Governor Abbott and No-Money Bonds During COVID-19

There is no doubt the COVID-19 pandemic has upset routines, and the court system is not immune. On March 29, Texas Governor Greg Abbott stripped judges of the discretion to grant personal recognizance bonds to defendants by signing a new emergency order. He issued the order due to concerns that violent offenders were being released out of COVID-19 concerns with no consideration for public safety. Texas judges disagree, and the possibility of no-money bonds in Angleton has been reduced. Here is an overview of this situation and how it will affect bail bonds.

What are no-money bonds?

No-money bonds are exactly as their name implies. Rather than impose bail and create the need for a bail bond, defendants are released with the promise that they will return to court. Basically, there is no money security to ensure that return, and it is based on trust alone.

Judges have absolute discretion to determine when this is appropriate. Factors like ties to the community, nonviolent elements of the crimes or a lack of a previous criminal record may lead to a defendant being released on a no-money bond. Also, as COVID-19 concerns have courts releasing people from jail to reduce crowding and the chance of spread, the use of no-money bonds has expanded to detain only those people who are absolute dangers to the community.

However, the governor was concerned that violent offenders were now being released into the community. That is why he signed an order that prevents judges from granting no-money bonds for defendants charged with violent offenses or who have a history of previous violent offenses.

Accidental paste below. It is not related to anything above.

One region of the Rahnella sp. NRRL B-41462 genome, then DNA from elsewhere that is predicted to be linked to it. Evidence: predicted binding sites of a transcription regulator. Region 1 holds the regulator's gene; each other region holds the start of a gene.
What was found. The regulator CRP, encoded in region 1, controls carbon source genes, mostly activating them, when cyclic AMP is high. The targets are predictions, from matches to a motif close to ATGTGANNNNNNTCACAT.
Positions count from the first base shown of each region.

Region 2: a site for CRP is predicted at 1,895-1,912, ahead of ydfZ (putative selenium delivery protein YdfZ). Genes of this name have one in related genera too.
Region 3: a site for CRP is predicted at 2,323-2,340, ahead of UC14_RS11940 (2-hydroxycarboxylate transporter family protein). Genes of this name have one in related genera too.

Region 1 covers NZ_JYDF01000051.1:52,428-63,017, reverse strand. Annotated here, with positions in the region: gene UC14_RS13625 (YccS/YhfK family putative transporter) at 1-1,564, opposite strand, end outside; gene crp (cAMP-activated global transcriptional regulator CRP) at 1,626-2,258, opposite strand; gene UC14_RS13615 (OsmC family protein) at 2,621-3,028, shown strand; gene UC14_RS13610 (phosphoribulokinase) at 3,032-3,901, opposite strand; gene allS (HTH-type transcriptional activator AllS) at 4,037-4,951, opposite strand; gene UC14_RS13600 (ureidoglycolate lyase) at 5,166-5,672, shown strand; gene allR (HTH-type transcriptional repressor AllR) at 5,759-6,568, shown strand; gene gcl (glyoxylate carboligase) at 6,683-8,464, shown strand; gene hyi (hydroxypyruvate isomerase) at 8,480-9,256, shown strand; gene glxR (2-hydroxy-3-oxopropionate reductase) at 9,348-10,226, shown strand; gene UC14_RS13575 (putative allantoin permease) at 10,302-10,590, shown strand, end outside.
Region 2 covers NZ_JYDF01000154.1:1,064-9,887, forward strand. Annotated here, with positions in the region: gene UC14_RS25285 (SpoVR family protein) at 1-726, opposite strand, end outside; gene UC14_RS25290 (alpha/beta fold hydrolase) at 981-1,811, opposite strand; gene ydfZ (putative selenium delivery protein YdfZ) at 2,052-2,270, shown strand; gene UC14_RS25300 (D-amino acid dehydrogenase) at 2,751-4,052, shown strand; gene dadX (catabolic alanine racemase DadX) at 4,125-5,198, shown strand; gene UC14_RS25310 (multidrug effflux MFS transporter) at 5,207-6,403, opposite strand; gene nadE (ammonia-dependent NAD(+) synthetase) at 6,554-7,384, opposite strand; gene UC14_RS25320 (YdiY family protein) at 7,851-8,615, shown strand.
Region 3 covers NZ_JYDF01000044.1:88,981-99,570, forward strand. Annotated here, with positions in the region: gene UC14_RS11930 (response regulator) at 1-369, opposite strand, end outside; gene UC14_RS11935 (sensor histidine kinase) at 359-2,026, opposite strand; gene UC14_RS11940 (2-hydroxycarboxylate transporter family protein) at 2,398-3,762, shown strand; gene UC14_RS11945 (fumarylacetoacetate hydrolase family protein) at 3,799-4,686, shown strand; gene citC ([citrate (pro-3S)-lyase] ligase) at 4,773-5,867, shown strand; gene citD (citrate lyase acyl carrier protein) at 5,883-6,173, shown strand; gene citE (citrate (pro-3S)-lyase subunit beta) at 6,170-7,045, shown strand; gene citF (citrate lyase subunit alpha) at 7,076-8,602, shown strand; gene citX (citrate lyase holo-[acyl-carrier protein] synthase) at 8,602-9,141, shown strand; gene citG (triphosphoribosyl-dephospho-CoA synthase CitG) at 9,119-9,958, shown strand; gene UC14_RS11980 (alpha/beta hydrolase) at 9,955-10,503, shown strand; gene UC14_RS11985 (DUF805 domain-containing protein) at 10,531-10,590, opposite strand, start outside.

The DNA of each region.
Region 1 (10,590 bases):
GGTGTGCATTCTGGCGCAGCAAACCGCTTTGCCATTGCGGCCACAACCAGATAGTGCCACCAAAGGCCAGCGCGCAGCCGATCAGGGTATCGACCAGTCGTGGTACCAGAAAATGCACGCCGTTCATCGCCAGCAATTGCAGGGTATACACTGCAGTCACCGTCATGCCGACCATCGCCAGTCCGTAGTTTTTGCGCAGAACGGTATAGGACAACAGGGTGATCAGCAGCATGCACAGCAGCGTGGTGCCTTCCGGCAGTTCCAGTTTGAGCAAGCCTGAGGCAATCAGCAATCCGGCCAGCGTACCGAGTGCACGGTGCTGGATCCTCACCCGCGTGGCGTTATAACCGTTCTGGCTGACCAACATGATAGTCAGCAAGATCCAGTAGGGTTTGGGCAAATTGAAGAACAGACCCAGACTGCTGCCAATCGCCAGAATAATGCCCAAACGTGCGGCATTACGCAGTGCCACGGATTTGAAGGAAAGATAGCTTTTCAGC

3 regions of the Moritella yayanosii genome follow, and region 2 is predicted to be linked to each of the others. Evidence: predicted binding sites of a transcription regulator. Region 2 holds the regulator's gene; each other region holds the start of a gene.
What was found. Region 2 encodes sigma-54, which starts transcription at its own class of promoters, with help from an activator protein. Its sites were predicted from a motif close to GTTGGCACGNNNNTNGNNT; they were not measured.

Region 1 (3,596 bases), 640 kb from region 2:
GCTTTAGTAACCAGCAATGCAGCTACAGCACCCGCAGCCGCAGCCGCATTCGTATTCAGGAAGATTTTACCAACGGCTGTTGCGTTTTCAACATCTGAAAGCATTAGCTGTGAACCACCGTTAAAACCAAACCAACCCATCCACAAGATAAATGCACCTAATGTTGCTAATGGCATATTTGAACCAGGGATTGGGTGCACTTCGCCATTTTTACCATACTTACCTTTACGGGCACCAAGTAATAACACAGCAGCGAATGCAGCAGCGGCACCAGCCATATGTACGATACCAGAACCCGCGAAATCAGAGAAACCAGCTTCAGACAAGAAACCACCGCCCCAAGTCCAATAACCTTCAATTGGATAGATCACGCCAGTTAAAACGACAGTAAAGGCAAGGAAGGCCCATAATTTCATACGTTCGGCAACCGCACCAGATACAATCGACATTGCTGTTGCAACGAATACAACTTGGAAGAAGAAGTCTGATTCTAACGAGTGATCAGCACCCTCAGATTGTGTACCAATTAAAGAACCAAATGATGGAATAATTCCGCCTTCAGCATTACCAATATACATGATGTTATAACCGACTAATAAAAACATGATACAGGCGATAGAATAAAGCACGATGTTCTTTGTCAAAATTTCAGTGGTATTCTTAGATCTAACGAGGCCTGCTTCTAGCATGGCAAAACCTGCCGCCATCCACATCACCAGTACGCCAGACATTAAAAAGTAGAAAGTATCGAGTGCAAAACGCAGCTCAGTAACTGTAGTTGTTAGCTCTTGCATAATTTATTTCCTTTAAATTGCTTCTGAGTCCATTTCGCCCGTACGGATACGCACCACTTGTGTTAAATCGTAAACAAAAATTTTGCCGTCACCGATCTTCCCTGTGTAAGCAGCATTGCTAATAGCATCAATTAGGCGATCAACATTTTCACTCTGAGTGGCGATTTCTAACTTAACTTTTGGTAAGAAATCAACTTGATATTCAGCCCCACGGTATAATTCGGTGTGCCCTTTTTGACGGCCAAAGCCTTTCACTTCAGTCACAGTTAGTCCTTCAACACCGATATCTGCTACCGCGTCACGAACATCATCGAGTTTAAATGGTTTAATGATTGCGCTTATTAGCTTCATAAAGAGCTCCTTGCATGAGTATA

What happens next?

A judge in the 261st District in Austin granted a temporary restraining order against the governor’s order, claiming that it stripped judges of their discretion. The ruling indicated that the emergency order violates separation of powers between the executive and judicial branches, and it currently cannot be enforced until there is a permanent decision.

Then, the Texas Supreme Court stayed the temporary order after the government filed a petition for a writ of mandamus. Plaintiffs continue to claim that the Disaster Act does not allow the governor to suspend judicial discretion.

Criminal defense attorneys are also concerned. When defendants are not allowed release on a no-money bond, that increases their jailhouse visits with clients to secure signatures. That also places them at risk of infection, which can be greatly reduced with social distancing policies outside of jail.

Right now, this matter is not settled, and there is no indication of when that will happen. Basically, for the time being, no-money bonds will be harder to come by, and for those who cannot pay bail, they will require better access to bail bonds to ensure their release.

With no-money bonds being limited in Angleton, you or your loved one must find another key to freedom. Brazoria County Bail Bonds is a bail bond agent, and we are located near the courthouse. Contact us today to secure a bail bond or learn more about how we can help.

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